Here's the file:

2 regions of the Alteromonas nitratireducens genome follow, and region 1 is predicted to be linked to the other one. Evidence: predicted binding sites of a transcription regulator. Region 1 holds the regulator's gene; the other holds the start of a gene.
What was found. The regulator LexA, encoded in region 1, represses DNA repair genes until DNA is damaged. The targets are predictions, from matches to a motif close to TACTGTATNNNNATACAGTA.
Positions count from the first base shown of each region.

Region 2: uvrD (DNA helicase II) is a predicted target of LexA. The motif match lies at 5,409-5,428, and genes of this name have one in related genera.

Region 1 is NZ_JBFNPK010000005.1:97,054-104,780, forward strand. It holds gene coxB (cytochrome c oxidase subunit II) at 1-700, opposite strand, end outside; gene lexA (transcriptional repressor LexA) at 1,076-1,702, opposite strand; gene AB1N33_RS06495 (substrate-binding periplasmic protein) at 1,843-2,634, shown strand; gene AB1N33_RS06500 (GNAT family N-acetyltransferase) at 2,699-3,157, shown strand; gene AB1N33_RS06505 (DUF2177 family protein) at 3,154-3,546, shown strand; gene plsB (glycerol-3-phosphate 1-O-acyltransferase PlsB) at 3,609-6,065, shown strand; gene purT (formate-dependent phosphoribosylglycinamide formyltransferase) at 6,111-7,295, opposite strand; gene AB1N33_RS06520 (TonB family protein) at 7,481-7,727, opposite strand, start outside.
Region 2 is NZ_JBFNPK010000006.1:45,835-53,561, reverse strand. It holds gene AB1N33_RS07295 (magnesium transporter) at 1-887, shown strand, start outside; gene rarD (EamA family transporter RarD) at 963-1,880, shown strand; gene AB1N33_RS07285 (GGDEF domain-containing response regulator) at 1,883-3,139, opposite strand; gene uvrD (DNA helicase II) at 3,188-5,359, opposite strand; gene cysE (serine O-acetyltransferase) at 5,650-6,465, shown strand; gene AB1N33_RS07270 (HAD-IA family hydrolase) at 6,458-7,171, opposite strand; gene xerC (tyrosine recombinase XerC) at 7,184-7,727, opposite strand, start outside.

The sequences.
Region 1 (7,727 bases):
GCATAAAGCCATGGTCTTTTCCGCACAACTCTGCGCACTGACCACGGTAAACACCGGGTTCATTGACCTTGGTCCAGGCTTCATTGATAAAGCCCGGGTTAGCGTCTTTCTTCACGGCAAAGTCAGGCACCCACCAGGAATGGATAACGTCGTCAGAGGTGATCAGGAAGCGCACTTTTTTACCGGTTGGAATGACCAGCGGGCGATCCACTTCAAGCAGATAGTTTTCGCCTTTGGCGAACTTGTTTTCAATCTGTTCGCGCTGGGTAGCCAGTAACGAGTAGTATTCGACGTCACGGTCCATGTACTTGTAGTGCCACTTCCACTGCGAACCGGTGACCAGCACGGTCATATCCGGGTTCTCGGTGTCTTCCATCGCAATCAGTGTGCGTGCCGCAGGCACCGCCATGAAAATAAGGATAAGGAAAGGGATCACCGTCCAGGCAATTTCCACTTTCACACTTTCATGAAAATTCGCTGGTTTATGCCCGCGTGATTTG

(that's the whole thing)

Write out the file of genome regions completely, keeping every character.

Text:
2 regions of the Alteromonas nitratireducens genome follow, and region 1 is predicted to be linked to the other one. Evidence: predicted binding sites of a transcription regulator. Region 1 holds the regulator's gene; the other holds the start of a gene.
What was found. The regulator LexA, encoded in region 1, represses DNA repair genes until DNA is damaged. The targets are predictions, from matches to a motif close to TACTGTATNNNNATACAGTA.
Positions count from the first base shown of each region.

Region 2: uvrD (DNA helicase II) is a predicted target of LexA. The motif match lies at 5,409-5,428, and genes of this name have one in related genera.

Region 1 is NZ_JBFNPK010000005.1:97,054-104,780, forward strand. It holds gene coxB (cytochrome c oxidase subunit II) at 1-700, opposite strand, end outside; gene lexA (transcriptional repressor LexA) at 1,076-1,702, opposite strand; gene AB1N33_RS06495 (substrate-binding periplasmic protein) at 1,843-2,634, shown strand; gene AB1N33_RS06500 (GNAT family N-acetyltransferase) at 2,699-3,157, shown strand; gene AB1N33_RS06505 (DUF2177 family protein) at 3,154-3,546, shown strand; gene plsB (glycerol-3-phosphate 1-O-acyltransferase PlsB) at 3,609-6,065, shown strand; gene purT (formate-dependent phosphoribosylglycinamide formyltransferase) at 6,111-7,295, opposite strand; gene AB1N33_RS06520 (TonB family protein) at 7,481-7,727, opposite strand, start outside.
Region 2 is NZ_JBFNPK010000006.1:45,835-53,561, reverse strand. It holds gene AB1N33_RS07295 (magnesium transporter) at 1-887, shown strand, start outside; gene rarD (EamA family transporter RarD) at 963-1,880, shown strand; gene AB1N33_RS07285 (GGDEF domain-containing response regulator) at 1,883-3,139, opposite strand; gene uvrD (DNA helicase II) at 3,188-5,359, opposite strand; gene cysE (serine O-acetyltransferase) at 5,650-6,465, shown strand; gene AB1N33_RS07270 (HAD-IA family hydrolase) at 6,458-7,171, opposite strand; gene xerC (tyrosine recombinase XerC) at 7,184-7,727, opposite strand, start outside.

The sequences.
Region 1 (7,727 bases):
GCATAAAGCCATGGTCTTTTCCGCACAACTCTGCGCACTGACCACGGTAAACACCGGGTTCATTGACCTTGGTCCAGGCTTCATTGATAAAGCCCGGGTTAGCGTCTTTCTTCACGGCAAAGTCAGGCACCCACCAGGAATGGATAACGTCGTCAGAGGTGATCAGGAAGCGCACTTTTTTACCGGTTGGAATGACCAGCGGGCGATCCACTTCAAGCAGATAGTTTTCGCCTTTGGCGAACTTGTTTTCAATCTGTTCGCGCTGGGTAGCCAGTAACGAGTAGTATTCGACGTCACGGTCCATGTACTTGTAGTGCCACTTCCACTGCGAACCGGTGACCAGCACGGTCATATCCGGGTTCTCGGTGTCTTCCATCGCAATCAGTGTGCGTGCCGCAGGCACCGCCATGAAAATAAGGATAAGGAAAGGGATCACCGTCCAGGCAATTTCCACTTTCACACTTTCATGAAAATTCGCTGGTTTATGCCCGCGTGATTTG